Editor’s Introduction
Juliano Fiori

Freedoms, set out in 1941, provided particularly American inspiration for the post-war development of liberal global governance. 1 But the principles of great-power trusteeship and balancing, reflected in the Dumbarton Oaks proposals in 1944, were decisive in the creation of the United Nations. 2 Despite the early proliferation of liberal institutions under the aegis of the UN, Cold War prerogatives undermined cosmopolitan aspirations for world government. Cancelling each other out in the Security Council, the US and the Soviet Union

Journal of Humanitarian Affairs
José Luís Fiori

collectively from a long battle within the American establishment, in which the military has, for the time being, gained the upper hand over civil servants and career politicians, with their cosmopolitan project of liberal order and rules-based global governance, initiated after the Second World War and expanded after the Cold War. If this victory is consolidated, it will bring an end to the American messianism of the twentieth century, with its division of the world between ‘good’ and ‘evil’, its globalising imperative to reorganise the world through the

Journal of Humanitarian Affairs
Uses and Misuses of International Humanitarian Law and Humanitarian Principles
Rony Brauman

Cold War, which is endangering both humanitarian teams and the operations they conduct. References to ‘before’ have been heard since the mid-1990s, in the wake of the Bosnian War and the Tutsi genocide. The mass killings in Bosnia and Rwanda – coming on the heels of the Somali and Liberian civil wars – created a landscape of widespread violence, ‘anarchic conflicts’ in which not even humanitarian workers or journalists were safe. People stressed the contrast with earlier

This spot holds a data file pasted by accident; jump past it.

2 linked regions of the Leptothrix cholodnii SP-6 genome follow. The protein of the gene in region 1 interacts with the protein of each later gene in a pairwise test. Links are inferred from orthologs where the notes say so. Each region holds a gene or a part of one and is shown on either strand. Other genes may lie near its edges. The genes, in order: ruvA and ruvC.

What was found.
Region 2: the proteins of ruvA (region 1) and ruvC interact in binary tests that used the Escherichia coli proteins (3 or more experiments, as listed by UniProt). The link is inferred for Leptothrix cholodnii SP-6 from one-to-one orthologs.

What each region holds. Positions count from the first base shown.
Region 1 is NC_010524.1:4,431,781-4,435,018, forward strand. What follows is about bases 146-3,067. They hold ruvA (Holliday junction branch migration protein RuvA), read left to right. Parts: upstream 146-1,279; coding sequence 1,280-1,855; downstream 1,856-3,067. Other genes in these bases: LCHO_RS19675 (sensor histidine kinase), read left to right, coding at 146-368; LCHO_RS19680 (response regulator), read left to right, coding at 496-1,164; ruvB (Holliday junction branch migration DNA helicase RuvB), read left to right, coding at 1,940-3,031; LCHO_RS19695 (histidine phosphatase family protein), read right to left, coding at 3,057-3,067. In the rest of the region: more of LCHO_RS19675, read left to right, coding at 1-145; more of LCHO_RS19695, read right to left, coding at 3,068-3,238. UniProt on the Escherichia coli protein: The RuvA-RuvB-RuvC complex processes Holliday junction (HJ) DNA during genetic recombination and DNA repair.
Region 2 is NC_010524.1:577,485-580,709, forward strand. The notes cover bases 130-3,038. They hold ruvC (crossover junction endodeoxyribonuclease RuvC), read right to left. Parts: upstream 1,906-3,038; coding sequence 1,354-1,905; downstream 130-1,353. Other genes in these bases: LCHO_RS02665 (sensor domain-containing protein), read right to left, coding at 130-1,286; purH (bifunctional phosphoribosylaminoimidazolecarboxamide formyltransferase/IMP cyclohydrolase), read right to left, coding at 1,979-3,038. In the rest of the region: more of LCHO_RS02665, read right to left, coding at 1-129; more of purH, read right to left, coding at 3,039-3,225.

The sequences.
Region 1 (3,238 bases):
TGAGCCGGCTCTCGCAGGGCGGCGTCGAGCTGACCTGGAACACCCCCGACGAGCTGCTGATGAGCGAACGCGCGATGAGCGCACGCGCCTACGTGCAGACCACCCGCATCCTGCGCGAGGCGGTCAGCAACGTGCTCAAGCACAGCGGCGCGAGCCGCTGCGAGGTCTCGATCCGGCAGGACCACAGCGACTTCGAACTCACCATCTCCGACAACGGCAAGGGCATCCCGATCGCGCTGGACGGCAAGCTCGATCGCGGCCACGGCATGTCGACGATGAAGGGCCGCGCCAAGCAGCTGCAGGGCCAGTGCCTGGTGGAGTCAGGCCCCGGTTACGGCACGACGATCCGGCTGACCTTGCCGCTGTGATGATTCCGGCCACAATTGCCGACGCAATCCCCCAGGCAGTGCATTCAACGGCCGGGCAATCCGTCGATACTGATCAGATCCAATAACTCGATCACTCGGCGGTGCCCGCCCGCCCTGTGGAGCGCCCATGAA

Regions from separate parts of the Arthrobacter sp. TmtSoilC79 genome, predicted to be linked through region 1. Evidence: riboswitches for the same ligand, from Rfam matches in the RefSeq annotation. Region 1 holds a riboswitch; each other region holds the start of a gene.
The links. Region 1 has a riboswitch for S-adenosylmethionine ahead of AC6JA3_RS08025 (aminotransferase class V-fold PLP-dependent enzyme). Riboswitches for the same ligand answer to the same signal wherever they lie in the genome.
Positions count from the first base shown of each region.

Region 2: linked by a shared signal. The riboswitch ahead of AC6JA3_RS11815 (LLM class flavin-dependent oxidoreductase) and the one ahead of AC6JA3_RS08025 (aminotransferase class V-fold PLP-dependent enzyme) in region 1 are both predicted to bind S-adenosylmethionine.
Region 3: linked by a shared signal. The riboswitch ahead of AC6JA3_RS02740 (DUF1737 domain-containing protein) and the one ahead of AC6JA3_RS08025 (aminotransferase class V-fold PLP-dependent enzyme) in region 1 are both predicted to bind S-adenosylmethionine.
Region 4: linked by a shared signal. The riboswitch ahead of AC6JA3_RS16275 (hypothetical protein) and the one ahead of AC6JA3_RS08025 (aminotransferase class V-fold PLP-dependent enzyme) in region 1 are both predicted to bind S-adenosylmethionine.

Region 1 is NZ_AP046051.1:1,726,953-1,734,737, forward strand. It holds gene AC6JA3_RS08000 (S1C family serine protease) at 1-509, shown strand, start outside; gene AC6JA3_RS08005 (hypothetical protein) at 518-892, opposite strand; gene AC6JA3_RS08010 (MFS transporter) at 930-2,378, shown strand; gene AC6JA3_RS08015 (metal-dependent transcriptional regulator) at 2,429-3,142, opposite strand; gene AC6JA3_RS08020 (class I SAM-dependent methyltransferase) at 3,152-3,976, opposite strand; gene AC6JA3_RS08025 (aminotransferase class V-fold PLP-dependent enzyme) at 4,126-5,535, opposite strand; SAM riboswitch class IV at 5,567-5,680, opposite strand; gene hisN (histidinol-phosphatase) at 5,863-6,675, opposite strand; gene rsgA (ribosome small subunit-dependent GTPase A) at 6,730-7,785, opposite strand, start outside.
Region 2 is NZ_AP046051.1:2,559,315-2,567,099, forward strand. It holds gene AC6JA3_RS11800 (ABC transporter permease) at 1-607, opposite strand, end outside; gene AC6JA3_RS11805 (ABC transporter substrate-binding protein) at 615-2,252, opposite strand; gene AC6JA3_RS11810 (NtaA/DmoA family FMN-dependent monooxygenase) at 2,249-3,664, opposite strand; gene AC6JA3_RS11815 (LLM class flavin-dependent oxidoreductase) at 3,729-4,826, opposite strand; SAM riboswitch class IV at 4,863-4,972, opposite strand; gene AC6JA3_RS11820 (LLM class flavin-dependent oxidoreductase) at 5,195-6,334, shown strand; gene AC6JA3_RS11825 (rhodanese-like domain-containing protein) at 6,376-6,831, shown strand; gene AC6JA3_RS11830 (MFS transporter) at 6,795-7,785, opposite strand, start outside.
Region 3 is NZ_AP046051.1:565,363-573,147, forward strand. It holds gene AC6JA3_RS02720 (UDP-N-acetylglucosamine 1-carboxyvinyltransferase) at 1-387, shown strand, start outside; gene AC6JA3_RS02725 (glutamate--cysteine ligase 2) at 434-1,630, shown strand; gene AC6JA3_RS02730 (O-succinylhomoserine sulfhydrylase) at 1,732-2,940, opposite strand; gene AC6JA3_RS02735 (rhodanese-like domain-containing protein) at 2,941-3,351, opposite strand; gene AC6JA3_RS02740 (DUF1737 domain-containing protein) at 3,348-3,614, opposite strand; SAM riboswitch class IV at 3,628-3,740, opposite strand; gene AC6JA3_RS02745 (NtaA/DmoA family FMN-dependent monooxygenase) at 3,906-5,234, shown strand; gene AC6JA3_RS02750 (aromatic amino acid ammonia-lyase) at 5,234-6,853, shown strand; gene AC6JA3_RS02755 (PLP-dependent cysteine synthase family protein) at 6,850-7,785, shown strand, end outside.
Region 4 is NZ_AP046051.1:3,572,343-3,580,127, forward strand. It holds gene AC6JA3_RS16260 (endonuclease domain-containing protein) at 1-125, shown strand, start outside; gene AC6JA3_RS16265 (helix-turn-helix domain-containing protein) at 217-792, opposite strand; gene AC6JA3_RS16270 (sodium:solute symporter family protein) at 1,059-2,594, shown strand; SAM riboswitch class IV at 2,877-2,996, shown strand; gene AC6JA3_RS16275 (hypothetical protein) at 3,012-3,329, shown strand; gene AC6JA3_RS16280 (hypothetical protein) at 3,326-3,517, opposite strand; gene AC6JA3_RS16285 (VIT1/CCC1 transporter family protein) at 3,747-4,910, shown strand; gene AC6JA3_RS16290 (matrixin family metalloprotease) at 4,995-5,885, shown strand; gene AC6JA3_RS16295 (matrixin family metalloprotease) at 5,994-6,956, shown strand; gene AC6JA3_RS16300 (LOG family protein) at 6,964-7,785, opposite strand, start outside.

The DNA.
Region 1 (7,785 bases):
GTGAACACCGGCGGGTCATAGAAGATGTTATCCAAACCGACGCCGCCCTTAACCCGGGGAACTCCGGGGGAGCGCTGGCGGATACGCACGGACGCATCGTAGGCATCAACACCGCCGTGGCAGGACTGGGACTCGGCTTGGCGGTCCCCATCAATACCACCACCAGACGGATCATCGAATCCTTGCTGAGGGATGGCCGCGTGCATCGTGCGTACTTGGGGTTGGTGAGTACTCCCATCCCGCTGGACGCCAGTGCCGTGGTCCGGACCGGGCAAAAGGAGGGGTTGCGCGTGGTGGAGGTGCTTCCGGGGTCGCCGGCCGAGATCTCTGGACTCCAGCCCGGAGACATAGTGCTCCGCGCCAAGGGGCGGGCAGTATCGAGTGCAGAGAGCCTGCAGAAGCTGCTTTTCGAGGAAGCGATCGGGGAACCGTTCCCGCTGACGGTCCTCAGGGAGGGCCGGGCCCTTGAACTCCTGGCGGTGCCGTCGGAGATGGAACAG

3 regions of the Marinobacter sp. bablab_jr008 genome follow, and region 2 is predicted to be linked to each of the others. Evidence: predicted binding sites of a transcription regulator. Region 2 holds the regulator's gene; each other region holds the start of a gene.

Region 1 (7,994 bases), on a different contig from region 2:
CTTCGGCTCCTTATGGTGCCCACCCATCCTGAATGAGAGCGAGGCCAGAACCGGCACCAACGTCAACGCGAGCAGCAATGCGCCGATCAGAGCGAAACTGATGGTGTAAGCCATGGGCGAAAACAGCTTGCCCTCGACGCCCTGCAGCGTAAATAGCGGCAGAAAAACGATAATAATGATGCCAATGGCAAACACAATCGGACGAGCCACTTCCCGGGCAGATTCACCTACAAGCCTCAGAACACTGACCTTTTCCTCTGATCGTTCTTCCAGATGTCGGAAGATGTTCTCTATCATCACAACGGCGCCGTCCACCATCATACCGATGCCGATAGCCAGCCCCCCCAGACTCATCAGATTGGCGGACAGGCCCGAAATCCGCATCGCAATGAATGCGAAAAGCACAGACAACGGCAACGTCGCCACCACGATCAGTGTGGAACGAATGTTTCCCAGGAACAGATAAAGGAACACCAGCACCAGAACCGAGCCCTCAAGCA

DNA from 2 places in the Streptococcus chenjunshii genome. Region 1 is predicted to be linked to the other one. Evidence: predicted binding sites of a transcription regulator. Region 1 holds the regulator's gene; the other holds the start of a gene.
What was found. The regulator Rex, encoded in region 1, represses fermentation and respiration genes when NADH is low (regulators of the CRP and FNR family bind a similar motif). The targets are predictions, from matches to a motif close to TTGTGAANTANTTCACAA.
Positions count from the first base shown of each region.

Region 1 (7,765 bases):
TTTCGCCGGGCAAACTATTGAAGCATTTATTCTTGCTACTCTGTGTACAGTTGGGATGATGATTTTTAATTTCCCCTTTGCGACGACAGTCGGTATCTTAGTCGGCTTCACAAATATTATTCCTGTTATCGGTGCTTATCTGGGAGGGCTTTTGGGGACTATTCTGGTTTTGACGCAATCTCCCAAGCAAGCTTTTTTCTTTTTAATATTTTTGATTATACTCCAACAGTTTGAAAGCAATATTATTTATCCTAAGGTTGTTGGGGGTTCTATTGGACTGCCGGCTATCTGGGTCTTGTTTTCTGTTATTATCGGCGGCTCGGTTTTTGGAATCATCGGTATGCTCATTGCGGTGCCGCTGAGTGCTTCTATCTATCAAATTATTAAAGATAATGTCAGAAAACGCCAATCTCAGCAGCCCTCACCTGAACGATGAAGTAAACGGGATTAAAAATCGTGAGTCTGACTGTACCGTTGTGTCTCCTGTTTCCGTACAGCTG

Journal of Humanitarian Affairs
A Model for Historical Reflection in the Humanitarian Sector
Kevin O’Sullivan and Réiseal Ní Chéilleachair

effectively than attempting to find answers to such far-reaching questions in a global context. Somalia was selected because of its pivotal role in redefining humanitarian aid in the post-Cold War era. The crisis in the region altered understandings of humanitarian intervention as a tool of international security, raised questions about NGO engagement with, or disregard for, local politics and offered massive logistical challenges in the delivery of aid ( Harper, 2012 ). Its legacy still

Journal of Humanitarian Affairs
Open Access (free)
Humanitarianism in a Post-Liberal World Order
Stephen Hopgood

own societies, especially as reformists of the centre left and right (Clinton, Blair) came to dominate the party-political scene after Thatcher and Reagan embedded the neoliberal revolution of the 1980s. After the Cold War, in other words, the liberal world order was a fact of life. In Margaret Thatcher’s immortal words, ‘there is no alternative’. The consequences of this focus on private enterprise, mobile money, weakened unions, reduced state welfare and regulation and lower taxes are all too visible today in areas like wealth inequality and

Journal of Humanitarian Affairs